Edit to add:....surely its not welded ....some of those built like that the end cap is internal threaded ...or you push the end in and a internal snap ring releases the end cap.....if your curious you could look it up on JDs parts site and see if it shows repair parts ...

LOL Edit to add again...looking around at JD parts i couldnt find anything but the assembly so it may have no easy option to rebuild.... DID find this thread on here discussing this cylinder also 1023r part replacement p/n or after market
 

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Discussion Starter #7
I modified the pin with the "interference fit". It now goes in easily and without interference with the left fender.

IMG_2445.JPG
 

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I had the floorboard off on both of my 1025Rs last month when I installed the "Enhanced Pistol Grip Actuator" for the diverter. I found the cylinder clevis pin on both of mine just like yours. Rather than a hitch pin clip, I utilized a flat washer and a cotter pin this time. As far as overcoming the spring pressure, I utilize a large Crescent (aka: adjustable wrench) that I place the jaws over the rockshaft arm that would connect with the mechanical lift link, the same as where you placed your pry bar. I didn't have any issue overcoming the spring tension with one had on the wrench while the other seated the clevis pin fully and rotated it for easy installation of the cotter pin. It was an 18 or 24" wrench, however.

As to the cylinder, I know another member posted about a year ago that he located an aftermarket substitute for quite a bit less. I'm sure it is here somewhere, but the search function is daunting and tedious.
 

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As to the cylinder, I know another member posted about a year ago that he located an aftermarket substitute for quite a bit less. I'm sure it is here somewhere, but the search function is daunting and tedious.
I spent about 40 minutes searching for this as well. No luck.
 

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I spent about 40 minutes searching for this as well. No luck.
I searched for about 30 minutes with no success, either. I'm guessing you ordered the entire kit, which includes the cylinder, mounting bracket, return spring, fasteners, etc. The PN for cylinder only is LVA15396. That would have saved you a few dollars. JD Parts Online does not break the kit down, but the installation instructions does.

I'm still thinking that aftermarket cylinder was less than $100.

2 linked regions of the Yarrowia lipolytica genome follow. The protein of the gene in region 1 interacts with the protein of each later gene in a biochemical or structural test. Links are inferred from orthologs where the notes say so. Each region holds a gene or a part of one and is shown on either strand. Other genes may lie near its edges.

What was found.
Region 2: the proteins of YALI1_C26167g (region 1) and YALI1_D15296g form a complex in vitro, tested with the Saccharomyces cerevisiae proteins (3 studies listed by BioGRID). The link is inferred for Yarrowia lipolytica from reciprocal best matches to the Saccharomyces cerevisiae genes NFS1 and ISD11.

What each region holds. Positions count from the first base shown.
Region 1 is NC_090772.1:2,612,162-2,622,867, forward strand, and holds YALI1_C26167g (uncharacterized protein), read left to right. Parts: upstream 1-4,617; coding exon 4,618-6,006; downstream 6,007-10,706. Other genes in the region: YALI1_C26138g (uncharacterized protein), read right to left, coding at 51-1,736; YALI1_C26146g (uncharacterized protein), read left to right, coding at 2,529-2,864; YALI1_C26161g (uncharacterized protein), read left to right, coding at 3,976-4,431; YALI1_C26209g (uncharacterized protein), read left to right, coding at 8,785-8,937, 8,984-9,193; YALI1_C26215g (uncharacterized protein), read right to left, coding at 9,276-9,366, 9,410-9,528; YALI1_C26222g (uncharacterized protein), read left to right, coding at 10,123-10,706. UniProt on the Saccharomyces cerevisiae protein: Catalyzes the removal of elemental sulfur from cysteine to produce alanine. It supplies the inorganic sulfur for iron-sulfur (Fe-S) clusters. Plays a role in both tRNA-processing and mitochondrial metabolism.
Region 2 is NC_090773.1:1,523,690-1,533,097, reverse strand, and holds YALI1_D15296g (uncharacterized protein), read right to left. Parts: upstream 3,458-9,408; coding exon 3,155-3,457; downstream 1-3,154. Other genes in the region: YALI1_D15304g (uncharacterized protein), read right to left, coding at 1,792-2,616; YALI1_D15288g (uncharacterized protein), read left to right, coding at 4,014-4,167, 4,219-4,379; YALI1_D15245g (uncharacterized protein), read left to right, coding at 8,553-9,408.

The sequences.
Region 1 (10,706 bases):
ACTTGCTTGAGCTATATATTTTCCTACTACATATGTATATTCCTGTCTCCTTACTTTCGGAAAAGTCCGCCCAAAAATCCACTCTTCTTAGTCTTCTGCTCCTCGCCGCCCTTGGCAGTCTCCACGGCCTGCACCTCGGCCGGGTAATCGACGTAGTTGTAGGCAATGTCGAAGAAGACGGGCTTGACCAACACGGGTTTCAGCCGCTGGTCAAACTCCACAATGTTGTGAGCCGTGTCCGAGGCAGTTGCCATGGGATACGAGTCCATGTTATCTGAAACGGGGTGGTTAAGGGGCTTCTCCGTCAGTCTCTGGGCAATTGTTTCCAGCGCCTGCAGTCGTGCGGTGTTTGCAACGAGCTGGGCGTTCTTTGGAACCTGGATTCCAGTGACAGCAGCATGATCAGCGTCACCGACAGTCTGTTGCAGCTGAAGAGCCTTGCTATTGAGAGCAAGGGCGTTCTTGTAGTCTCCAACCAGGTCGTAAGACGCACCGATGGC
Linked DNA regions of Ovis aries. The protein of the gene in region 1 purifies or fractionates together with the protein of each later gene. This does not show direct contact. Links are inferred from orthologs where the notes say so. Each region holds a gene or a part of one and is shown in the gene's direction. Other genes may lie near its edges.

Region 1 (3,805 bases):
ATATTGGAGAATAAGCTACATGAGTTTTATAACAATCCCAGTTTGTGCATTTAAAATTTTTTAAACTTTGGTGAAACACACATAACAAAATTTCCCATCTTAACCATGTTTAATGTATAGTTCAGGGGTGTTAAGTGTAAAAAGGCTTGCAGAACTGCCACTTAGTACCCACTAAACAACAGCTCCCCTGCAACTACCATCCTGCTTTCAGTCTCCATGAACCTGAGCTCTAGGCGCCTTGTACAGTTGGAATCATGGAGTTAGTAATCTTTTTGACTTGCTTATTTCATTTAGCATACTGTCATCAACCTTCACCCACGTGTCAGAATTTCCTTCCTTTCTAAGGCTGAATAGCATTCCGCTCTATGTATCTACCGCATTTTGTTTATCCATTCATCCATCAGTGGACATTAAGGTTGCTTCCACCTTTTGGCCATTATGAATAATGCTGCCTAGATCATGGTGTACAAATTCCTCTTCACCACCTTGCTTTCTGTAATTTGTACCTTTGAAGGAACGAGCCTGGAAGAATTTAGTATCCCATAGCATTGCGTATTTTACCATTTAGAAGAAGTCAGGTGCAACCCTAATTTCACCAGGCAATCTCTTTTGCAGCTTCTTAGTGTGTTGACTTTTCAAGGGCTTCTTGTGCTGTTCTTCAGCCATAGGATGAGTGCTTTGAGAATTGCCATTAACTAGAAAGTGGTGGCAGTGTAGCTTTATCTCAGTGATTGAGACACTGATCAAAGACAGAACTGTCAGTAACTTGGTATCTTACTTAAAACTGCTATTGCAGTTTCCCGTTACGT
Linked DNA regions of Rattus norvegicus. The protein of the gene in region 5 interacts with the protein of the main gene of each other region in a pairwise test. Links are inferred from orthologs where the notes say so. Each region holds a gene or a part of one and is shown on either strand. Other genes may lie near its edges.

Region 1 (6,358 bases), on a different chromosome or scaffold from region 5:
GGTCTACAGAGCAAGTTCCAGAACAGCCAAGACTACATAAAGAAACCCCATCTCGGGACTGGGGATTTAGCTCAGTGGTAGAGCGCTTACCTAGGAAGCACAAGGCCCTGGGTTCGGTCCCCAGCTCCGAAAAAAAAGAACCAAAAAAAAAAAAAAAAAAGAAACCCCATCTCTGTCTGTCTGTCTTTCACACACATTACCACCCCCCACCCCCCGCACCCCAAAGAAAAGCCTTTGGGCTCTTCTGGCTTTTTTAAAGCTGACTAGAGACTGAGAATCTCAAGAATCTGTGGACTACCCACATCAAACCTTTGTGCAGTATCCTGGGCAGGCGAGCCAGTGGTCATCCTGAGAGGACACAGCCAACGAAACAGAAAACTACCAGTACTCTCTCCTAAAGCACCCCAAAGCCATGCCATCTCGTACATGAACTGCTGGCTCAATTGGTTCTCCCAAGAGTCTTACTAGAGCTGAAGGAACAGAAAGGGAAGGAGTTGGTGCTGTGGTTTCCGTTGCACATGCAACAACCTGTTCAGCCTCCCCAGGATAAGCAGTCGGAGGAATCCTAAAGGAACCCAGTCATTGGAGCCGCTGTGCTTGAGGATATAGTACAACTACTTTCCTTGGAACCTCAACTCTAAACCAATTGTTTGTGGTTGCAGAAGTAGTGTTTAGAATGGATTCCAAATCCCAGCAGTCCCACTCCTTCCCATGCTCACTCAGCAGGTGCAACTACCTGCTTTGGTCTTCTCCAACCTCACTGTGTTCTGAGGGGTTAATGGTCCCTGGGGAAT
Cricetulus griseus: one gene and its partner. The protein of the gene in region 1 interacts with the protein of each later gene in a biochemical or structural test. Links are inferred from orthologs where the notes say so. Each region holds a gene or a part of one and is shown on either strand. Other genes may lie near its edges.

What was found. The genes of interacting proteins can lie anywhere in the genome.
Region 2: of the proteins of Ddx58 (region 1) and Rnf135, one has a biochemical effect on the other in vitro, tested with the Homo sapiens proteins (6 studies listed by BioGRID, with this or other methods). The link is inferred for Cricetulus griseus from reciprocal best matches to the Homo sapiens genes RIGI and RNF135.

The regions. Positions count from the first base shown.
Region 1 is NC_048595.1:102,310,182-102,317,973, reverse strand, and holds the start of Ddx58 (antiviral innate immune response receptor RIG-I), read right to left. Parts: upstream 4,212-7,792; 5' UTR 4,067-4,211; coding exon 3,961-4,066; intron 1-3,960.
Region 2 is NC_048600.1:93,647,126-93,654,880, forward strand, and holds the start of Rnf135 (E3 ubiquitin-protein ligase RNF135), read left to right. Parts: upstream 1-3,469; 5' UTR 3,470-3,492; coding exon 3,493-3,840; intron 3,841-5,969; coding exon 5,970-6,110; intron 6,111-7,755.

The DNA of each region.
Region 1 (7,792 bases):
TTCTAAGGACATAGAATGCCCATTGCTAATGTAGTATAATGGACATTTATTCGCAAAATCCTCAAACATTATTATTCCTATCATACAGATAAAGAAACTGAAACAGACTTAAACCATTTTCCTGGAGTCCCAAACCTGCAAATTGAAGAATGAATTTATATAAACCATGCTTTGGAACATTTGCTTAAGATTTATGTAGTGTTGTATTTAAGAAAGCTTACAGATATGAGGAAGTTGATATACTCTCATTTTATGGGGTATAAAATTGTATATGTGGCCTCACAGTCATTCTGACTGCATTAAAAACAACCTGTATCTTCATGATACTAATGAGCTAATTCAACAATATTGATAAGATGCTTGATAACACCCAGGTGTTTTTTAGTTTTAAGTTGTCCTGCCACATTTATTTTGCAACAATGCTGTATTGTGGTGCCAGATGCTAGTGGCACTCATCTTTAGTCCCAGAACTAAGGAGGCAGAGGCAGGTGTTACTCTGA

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LVA15396 had been replaced by LVA23447, but is ~$306, where the kit is ~$285. Stupid....you get more for less.

NormalAppImage(1).jpg
 
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LVA15396 had been replaced by LVA23447, but is ~$306, where the kit is ~$285. Stupid....you get more for less.

View attachment 684008

I ordered LVA23447, of which the description said only the cylinder. Who knows what I'll get.
 
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LVA15396 had been replaced by LVA23447, but is ~$306, where the kit is ~$285. Stupid....you get more for less.

View attachment 684008
I don't particularly care to be called stupid:

GFP cyclinders.JPG

These prices are before the GTT discount, as well.
 

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Oh no no no Martin. That was not directed at you ! Rather, I meant it directed at John Deere's pricing arrangement. It's crazy that you can buy a complete kit for less than one individual part of that kit. Seems to me I ran into that with the 1025 front quick hitch adaptor bracket also. The adaptor is over $400 yet the kit it comes in is only about $285.

Sorry, I definitely meant no offensive Martin.
 
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Discussion Starter #16
So I'm still waiting for my hydraulic cylinder. This time of year my tractor jobs' timing gets dictated by the weather. There's a long storm coming in tomorrow night, so I had to scramble this morning to put the tractor back together to get some work done. I aerated the entire property this afternoon and evening. I plan to get it fertilized tomorrow during the day before the storm hits at night. I'm deliberating over whether my cheapness not to pay for the expedited shipping was worth all the extra work of taking the tractor apart twice.